14. The employee affected by the lastmentioned termination received notification on 15 September 2013 of a change to her working terms consisting in a 25% reduction of her salary, which was based on Article 41 of the Workers’ Statute and on the same objective grounds as those relied on in the individual terminations arising between 16 and 26 September 2013. Five days later, the employee in question agreed to enter into a contract terminating the employment relationship. However, in a subsequent administrative conciliation process, Gestora recognised that the changes to her employment contract which had been notified to the employee exceeded the limits set out in Article 41 of the Workers’ Statute, and agreed to termination of that contract on the basis of Article 50 of the Workers’ Statute, with compensation being payable.

15. For his part, Mr Pujante Rivera challenged the termination of his contract of employment. In his view, having regard to the total number of contract terminations which occurred in the 90-day periods before and after his redundancy, Gestora was under a duty to carry out a collective redundancy procedure. In his view, for the purposes of calculating the numerical threshold which applies for triggering that procedure, in addition to terminations on objective grounds there also had to be taken into account all other terminations which occurred in this period, except for the five voluntary ones.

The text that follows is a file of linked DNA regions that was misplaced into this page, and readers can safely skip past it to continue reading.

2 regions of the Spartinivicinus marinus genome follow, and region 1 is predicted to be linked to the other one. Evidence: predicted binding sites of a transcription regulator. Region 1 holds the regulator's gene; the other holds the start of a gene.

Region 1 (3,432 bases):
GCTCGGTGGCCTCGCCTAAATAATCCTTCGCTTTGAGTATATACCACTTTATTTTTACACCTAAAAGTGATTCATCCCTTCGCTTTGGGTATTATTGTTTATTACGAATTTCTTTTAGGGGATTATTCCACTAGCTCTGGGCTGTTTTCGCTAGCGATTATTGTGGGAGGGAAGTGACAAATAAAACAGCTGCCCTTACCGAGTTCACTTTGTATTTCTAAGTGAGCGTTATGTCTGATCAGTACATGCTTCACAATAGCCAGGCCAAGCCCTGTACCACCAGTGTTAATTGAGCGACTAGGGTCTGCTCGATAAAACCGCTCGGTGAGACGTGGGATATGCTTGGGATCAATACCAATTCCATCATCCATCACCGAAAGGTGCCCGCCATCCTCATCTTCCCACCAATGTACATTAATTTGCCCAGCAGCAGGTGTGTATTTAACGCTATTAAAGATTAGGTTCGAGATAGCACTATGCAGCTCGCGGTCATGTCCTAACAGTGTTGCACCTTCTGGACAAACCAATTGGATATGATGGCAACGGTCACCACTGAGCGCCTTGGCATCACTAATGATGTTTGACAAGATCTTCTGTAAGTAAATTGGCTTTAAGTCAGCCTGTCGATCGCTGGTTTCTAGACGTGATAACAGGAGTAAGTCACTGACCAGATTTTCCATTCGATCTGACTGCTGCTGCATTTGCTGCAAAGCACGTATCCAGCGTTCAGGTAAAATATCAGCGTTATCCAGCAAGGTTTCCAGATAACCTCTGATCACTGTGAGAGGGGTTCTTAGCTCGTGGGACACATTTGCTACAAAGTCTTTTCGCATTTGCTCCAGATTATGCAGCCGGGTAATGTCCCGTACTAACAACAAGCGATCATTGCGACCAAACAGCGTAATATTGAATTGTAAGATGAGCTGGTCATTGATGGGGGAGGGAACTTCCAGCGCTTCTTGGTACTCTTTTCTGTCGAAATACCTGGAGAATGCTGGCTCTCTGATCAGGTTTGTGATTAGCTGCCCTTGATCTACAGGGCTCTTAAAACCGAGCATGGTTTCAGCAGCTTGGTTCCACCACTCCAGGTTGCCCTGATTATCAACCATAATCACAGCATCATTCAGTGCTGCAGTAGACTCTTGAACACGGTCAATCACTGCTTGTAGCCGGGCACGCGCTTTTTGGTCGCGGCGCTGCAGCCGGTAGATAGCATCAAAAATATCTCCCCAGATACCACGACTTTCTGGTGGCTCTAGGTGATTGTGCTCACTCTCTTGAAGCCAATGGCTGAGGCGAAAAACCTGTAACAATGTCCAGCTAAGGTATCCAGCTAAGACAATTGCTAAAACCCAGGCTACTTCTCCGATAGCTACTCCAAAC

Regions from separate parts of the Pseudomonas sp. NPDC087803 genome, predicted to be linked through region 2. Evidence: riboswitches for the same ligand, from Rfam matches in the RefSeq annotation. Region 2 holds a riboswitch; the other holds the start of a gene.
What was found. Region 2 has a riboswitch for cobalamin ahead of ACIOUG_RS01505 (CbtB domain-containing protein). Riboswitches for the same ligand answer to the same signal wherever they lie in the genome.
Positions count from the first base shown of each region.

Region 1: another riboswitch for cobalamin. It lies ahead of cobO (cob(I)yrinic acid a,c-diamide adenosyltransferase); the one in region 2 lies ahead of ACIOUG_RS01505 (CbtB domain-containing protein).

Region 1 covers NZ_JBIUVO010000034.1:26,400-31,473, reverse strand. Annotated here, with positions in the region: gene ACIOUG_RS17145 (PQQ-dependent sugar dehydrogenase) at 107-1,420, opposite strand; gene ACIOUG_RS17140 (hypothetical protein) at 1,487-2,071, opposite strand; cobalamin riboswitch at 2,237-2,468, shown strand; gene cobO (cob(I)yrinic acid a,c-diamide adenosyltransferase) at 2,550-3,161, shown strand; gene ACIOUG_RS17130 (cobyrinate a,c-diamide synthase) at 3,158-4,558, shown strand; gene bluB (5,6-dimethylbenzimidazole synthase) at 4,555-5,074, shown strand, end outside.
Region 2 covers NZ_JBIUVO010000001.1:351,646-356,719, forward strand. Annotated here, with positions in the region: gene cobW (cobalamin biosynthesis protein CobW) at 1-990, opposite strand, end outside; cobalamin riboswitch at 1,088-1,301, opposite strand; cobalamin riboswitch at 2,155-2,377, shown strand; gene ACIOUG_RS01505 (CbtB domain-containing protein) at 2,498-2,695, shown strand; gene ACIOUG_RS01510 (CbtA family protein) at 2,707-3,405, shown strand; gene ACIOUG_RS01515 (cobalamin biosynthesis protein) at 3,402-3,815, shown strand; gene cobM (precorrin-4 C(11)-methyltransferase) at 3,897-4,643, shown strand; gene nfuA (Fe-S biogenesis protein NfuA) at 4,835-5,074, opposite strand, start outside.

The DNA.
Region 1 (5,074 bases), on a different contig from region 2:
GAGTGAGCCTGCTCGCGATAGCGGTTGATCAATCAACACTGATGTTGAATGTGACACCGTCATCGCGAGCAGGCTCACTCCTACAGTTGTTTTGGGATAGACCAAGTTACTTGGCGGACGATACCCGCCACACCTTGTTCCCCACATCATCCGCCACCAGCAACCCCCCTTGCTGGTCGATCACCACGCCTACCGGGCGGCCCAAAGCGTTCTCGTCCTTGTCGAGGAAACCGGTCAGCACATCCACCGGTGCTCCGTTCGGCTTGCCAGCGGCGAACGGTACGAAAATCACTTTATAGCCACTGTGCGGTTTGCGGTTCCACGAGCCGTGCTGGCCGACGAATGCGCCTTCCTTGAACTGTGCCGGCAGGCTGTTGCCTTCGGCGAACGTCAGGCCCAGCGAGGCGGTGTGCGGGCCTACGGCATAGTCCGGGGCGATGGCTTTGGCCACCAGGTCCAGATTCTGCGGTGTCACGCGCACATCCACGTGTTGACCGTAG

16. For its part, Gestora argued that in order to calculate the numerical threshold there had to be taken into account, in addition to the 10 terminations on objective grounds, the dismissal on disciplinary grounds subsequently recognised as unfair, but not the other terminations. Accordingly, in its view there was no need to conduct a collective redundancy procedure.

17. In this connection, the Jugzado de lo Social de Barcelona, which is called upon to decide the dispute, has doubts as to the interpretation of Directive 98/59, and by order of 1 September 2014, lodged on 12 September 2014, referred the following three questions to the Court for a preliminary ruling:

1. If fixed-term workers, whose contracts have been terminated on the lawful ground that those contracts are temporary, are to be regarded as falling outside the scope and protection of Directive 98/59 on collective...